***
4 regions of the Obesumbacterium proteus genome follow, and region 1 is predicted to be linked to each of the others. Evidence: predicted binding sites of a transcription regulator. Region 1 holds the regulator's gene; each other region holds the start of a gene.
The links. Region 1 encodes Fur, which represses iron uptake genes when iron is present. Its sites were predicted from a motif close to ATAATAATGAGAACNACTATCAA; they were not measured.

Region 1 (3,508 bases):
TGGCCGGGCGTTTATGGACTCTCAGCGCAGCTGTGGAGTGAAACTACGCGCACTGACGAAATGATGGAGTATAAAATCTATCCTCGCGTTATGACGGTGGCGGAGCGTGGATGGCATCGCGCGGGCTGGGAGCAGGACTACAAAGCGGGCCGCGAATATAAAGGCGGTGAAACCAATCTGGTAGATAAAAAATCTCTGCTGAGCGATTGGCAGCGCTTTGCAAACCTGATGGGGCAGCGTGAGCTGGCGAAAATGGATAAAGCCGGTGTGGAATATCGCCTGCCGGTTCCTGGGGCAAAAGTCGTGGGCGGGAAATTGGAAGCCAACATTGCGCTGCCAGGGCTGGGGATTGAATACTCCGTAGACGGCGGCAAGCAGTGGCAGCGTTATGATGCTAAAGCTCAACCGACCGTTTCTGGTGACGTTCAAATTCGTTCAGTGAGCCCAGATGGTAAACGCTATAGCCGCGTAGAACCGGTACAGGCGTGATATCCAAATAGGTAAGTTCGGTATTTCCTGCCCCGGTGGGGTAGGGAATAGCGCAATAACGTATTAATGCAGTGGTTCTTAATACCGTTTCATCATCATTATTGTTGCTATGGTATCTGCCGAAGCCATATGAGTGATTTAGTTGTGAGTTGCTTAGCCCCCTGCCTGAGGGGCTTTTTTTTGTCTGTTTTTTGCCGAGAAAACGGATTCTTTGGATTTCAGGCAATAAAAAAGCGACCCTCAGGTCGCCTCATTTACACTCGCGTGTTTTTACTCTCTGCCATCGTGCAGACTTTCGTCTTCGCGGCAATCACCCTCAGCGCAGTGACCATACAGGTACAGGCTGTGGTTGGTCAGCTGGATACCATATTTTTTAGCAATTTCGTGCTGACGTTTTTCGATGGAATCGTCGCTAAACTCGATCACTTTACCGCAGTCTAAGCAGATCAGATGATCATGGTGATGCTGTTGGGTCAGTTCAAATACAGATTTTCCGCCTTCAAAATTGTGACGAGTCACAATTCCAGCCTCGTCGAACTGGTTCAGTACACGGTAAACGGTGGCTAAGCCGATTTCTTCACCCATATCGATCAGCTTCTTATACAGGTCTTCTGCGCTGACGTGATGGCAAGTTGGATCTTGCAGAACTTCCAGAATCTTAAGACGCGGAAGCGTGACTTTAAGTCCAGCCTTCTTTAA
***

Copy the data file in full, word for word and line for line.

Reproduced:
4 regions of the Obesumbacterium proteus genome follow, and region 1 is predicted to be linked to each of the others. Evidence: predicted binding sites of a transcription regulator. Region 1 holds the regulator's gene; each other region holds the start of a gene.
The links. Region 1 encodes Fur, which represses iron uptake genes when iron is present. Its sites were predicted from a motif close to ATAATAATGAGAACNACTATCAA; they were not measured.

Region 1 (3,508 bases):
TGGCCGGGCGTTTATGGACTCTCAGCGCAGCTGTGGAGTGAAACTACGCGCACTGACGAAATGATGGAGTATAAAATCTATCCTCGCGTTATGACGGTGGCGGAGCGTGGATGGCATCGCGCGGGCTGGGAGCAGGACTACAAAGCGGGCCGCGAATATAAAGGCGGTGAAACCAATCTGGTAGATAAAAAATCTCTGCTGAGCGATTGGCAGCGCTTTGCAAACCTGATGGGGCAGCGTGAGCTGGCGAAAATGGATAAAGCCGGTGTGGAATATCGCCTGCCGGTTCCTGGGGCAAAAGTCGTGGGCGGGAAATTGGAAGCCAACATTGCGCTGCCAGGGCTGGGGATTGAATACTCCGTAGACGGCGGCAAGCAGTGGCAGCGTTATGATGCTAAAGCTCAACCGACCGTTTCTGGTGACGTTCAAATTCGTTCAGTGAGCCCAGATGGTAAACGCTATAGCCGCGTAGAACCGGTACAGGCGTGATATCCAAATAGGTAAGTTCGGTATTTCCTGCCCCGGTGGGGTAGGGAATAGCGCAATAACGTATTAATGCAGTGGTTCTTAATACCGTTTCATCATCATTATTGTTGCTATGGTATCTGCCGAAGCCATATGAGTGATTTAGTTGTGAGTTGCTTAGCCCCCTGCCTGAGGGGCTTTTTTTTGTCTGTTTTTTGCCGAGAAAACGGATTCTTTGGATTTCAGGCAATAAAAAAGCGACCCTCAGGTCGCCTCATTTACACTCGCGTGTTTTTACTCTCTGCCATCGTGCAGACTTTCGTCTTCGCGGCAATCACCCTCAGCGCAGTGACCATACAGGTACAGGCTGTGGTTGGTCAGCTGGATACCATATTTTTTAGCAATTTCGTGCTGACGTTTTTCGATGGAATCGTCGCTAAACTCGATCACTTTACCGCAGTCTAAGCAGATCAGATGATCATGGTGATGCTGTTGGGTCAGTTCAAATACAGATTTTCCGCCTTCAAAATTGTGACGAGTCACAATTCCAGCCTCGTCGAACTGGTTCAGTACACGGTAAACGGTGGCTAAGCCGATTTCTTCACCCATATCGATCAGCTTCTTATACAGGTCTTCTGCGCTGACGTGATGGCAAGTTGGATCTTGCAGAACTTCCAGAATCTTAAGACGCGGAAGCGTGACTTTAAGTCCAGCCTTCTTTAA